Babbar Khalsa

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Babbar Khalsa International
ਬੱਬਰ ਖ਼ਾਲਸਾ
Also known as Tigers of the True Faith[1]
Leader(s) Talwinder Singh Parmar
Sukhdev Singh Babbar
Wadhawa Singh Babbar
Dates of operation 1980–present
Motives The creation of a Sikh independent state of Khalistan in Punjab, as well as some districts of neighboring states of India.
Active region(s) India, Canada, Germany, England
Ideology Sikh nationalism
Status Active

Babbar Khalsa International (BKI, Punjabi: ਬੱਬਰ ਖ਼ਾਲਸਾ, [bəbːəɾ xɑlsɑ]), also known as Babbar Khalsa, is a terrorist[2] organisation operating primarily in India, UK, Germany, France, USA, Canada and other nations.[3][4] it is officially banned and designated as an international terrorist organisations by the government of major nations such as USA (since 27 June 2002),[5][6] Canada,[7][8] UK,[9] the European Union,[10] and India.[11] It gained notoriety for massacring 329 civilians (mostly Canadians) in Air India Flight 182.[12] Despite the massacre of innocent victims, as the case is with most terrorists organisations,[13] its supporters try to project it as resistance movement,[14][15] but it falls in the category of a designated terrorist organisation.[13] It also played a prominent role in the Punjab insurgency. BKI was created in 1978, after several Sikhs were killed in clashes with the Nirankari sect of Sikhs.[16] It was active throughout the 1980s in the Punjab insurgency but its influence declined in the 1990s after several senior terrorists were killed in encounters with police.[16]

Creation[edit]

The name Babbar Khalsa is taken from the Babbar Akali Movement of 1920, which agitated against British colonial rule in India. The modern-day Babbar Khalsa was created as a result of the bloody clash on April 13, 1978, between a group of Amritdhari Sikhs of Akhand Kirtani Jatha who went to protest against a gathering of the rival Nirankari sect. The confrontation led to the murder of thirteen demonstrators. When a criminal case was filed against the Nirankari leader, he had his case transferred to neighboring Haryana state, where he was acquitted the following year.[17] This gave rise to new organisational expressions of Sikh aspirations outside the Akali party, and an angry sentiment that if the government and judiciary would not prosecute enemies of Sikhism, taking extrajudical measures could be justified to avenge the death of Sikhs.[18] Among the chief proponents of this attitude was the Babbar Khalsa founded by Talwinder Singh Parmar.

When Gurbachan Singh, the Nirankari Baba responsible for what Sikhs perceived to be the innocent deaths of the aforementioned thirteen, was shot dead on April 24, 1980, it was Ranjit Singh who surrendered and admitted to the assassination. The Babbar Khalsa was considered the most dangerous, well-armed, and puritanical of the various Sikh militant organisations fighting Indian rule in Punjab. Whereas other militant organisations made some compromise with the tenets of Sikhism during the militancy period, Babbar Khalsa stood alone in its insistence on the strict compliance of the rules of the Khalsa brotherhood. According to C. Christine Fair, Babbar Khalsa was more concerned with propagating the ideas of Sikhism, than with the actual Khalistan movement.[19]

Activities[edit]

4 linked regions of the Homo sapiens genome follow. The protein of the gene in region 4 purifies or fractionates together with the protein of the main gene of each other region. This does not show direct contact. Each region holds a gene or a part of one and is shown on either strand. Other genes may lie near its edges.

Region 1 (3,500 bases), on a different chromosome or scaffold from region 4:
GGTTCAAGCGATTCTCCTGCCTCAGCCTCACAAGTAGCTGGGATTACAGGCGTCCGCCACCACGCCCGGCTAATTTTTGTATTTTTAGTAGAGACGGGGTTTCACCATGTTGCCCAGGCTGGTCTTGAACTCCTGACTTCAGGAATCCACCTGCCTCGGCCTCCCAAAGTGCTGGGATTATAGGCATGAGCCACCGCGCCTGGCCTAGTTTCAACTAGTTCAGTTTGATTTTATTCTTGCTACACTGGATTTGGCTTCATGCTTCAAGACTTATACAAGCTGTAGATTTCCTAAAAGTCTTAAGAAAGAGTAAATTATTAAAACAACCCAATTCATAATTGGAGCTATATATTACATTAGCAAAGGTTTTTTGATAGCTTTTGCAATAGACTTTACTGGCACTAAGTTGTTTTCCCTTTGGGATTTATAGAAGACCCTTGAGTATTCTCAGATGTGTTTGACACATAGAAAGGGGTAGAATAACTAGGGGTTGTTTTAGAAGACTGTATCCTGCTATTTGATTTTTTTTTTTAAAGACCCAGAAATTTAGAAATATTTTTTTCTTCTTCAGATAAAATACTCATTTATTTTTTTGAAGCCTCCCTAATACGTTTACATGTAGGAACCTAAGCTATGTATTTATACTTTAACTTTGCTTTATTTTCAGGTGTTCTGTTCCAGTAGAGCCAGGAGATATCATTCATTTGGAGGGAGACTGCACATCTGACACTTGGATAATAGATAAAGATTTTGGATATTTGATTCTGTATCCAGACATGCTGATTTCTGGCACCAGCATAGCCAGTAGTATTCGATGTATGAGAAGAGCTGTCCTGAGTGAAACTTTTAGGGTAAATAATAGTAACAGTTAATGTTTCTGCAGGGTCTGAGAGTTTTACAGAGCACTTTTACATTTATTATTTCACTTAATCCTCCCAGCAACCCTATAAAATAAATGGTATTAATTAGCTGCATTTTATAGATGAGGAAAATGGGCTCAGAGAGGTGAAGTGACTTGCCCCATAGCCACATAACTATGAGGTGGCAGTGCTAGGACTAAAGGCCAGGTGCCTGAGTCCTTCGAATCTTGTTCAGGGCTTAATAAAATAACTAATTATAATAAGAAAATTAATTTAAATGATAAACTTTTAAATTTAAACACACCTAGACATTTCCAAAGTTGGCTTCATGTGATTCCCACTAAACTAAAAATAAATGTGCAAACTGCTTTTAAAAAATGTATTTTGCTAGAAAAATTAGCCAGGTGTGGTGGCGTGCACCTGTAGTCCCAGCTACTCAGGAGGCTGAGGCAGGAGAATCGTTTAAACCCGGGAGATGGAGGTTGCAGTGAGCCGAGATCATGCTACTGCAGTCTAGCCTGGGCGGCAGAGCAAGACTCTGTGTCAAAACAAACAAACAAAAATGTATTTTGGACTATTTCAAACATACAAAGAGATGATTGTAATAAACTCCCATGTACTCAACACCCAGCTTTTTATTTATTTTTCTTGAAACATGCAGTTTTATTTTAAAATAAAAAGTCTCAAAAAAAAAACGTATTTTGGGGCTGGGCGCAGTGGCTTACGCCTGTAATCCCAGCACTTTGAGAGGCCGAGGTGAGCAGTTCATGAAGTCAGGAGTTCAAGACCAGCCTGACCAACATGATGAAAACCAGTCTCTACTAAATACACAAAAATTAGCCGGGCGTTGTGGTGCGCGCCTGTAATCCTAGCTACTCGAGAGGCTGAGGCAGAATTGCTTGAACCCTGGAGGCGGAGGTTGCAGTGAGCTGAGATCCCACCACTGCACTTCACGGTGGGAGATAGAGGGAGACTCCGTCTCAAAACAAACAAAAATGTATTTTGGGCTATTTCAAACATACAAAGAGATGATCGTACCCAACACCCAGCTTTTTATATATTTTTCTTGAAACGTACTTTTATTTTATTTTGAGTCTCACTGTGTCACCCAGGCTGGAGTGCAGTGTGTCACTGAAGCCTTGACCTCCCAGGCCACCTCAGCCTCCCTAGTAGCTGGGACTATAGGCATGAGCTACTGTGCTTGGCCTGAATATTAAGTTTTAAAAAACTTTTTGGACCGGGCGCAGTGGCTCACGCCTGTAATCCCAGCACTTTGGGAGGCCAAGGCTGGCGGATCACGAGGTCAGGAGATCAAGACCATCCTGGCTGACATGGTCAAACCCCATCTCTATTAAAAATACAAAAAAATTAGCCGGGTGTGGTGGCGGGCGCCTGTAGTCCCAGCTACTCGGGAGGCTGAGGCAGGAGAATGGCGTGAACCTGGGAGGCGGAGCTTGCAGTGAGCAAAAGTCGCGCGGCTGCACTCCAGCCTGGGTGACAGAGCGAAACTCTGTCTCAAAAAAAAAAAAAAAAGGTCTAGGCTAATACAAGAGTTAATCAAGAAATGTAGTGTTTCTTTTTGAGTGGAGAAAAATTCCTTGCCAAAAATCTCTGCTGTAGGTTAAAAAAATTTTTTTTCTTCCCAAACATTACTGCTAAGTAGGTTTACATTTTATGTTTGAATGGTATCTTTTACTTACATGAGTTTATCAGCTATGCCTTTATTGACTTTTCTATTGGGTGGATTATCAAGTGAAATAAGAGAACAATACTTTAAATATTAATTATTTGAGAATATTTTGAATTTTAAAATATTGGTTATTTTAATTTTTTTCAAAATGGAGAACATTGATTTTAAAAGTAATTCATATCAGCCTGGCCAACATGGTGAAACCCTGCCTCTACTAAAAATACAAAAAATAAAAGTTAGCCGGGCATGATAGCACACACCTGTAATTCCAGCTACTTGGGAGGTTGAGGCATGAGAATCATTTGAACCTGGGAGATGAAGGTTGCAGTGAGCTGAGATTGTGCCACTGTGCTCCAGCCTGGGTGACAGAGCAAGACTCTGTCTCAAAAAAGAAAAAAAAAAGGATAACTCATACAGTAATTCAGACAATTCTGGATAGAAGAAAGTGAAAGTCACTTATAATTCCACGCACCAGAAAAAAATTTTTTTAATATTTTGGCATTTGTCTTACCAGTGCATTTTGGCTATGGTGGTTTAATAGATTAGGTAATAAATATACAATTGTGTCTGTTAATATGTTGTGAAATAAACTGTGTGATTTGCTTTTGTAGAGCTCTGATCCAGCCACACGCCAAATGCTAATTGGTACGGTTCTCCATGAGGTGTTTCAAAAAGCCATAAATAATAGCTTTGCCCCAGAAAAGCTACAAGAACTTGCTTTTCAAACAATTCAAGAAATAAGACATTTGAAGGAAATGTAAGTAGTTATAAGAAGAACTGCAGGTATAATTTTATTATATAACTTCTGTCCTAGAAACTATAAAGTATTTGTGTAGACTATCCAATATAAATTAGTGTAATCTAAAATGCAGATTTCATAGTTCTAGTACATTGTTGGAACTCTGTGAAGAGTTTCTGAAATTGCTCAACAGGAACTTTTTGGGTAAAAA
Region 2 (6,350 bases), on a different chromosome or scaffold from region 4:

1980s[edit]

On November 19, 1981, Police Inspector Pritam Singh Bajwa and Constable Surat Singh of Jalandhar were gunned down. On the morning of November 19, 1981 in Daheru village nearby Khanna in Ludhiana district the two policemen were killed, while all militants hiding in a house managed to escape. Named in the FIR were Wadhawa Singh (present chief of Babbar Khalsa now based in Pakistan), Talwinder Singh Parmar, Amarjit Singh Nihang, Amarjit Singh (Head Constable), Sewa Singh (Head Constable) and Gurnam Singh (Head Constable). This act gained Babbar Khalsa and its chief Talwinder Singh Parmar notoriety.[20]

In 1985, Parmar and Inderjit Singh Reyat were arrested by the Royal Canadian Mounted Police (RCMP) on explosive charges, linking the two to the Air India Flight 182 and 1985 Narita International Airport bombing for the very first time. Parmar was acquitted of all charges, where Reyat was charged for possession of an un-licensed fire arm. Reyat was fined $2000 and put on probation.

The Commission of Inquiry into the Investigation of the Bombing of Air India Flight 182 concluded that Talwinder Singh Parmar "is now believed that he was the leader of the conspiracy to bomb Air India flights"[21] Only Inderjit Singh Reyat who admitted to building the bomb, was convicted in the Air India bombing.[22] Parmar was killed in India in 1992 and was never charged or stood trial for any allegations against him for any role in the Air India bombing.

Five Babbar Khalsa members from Montreal were arrested May 30, 1986, in another plot to bomb up Air India flights out of New York City. Newspaper editor Tara Singh Hayer was targeted with a bomb at his office in January 1986. Just weeks later, Sikhs from the Hamilton temple along with Air India bombing suspects Talwinder Singh Parmar and Ajaib Singh Bagri were arrested after being wiretapped discussing blowing up the Parliament and kidnapping children of MPs in India. Visiting Punjabi Cabinet Minister Malkiat Singh Sidhu was ambushed in Canada, surviving being shot in March 1986 by four gunmen.[23]

1990s[edit]

On January 8, 1990, Khalistan Liberation Force in co-operation with Babbar Khalsa, killed DSP Gobind Ram in a bomb blast. It was said that the reason for Gobind Ram's killing was for his blasphemous acts against Sikhs and for the rape and torture of Sikh women in jails.[citation needed]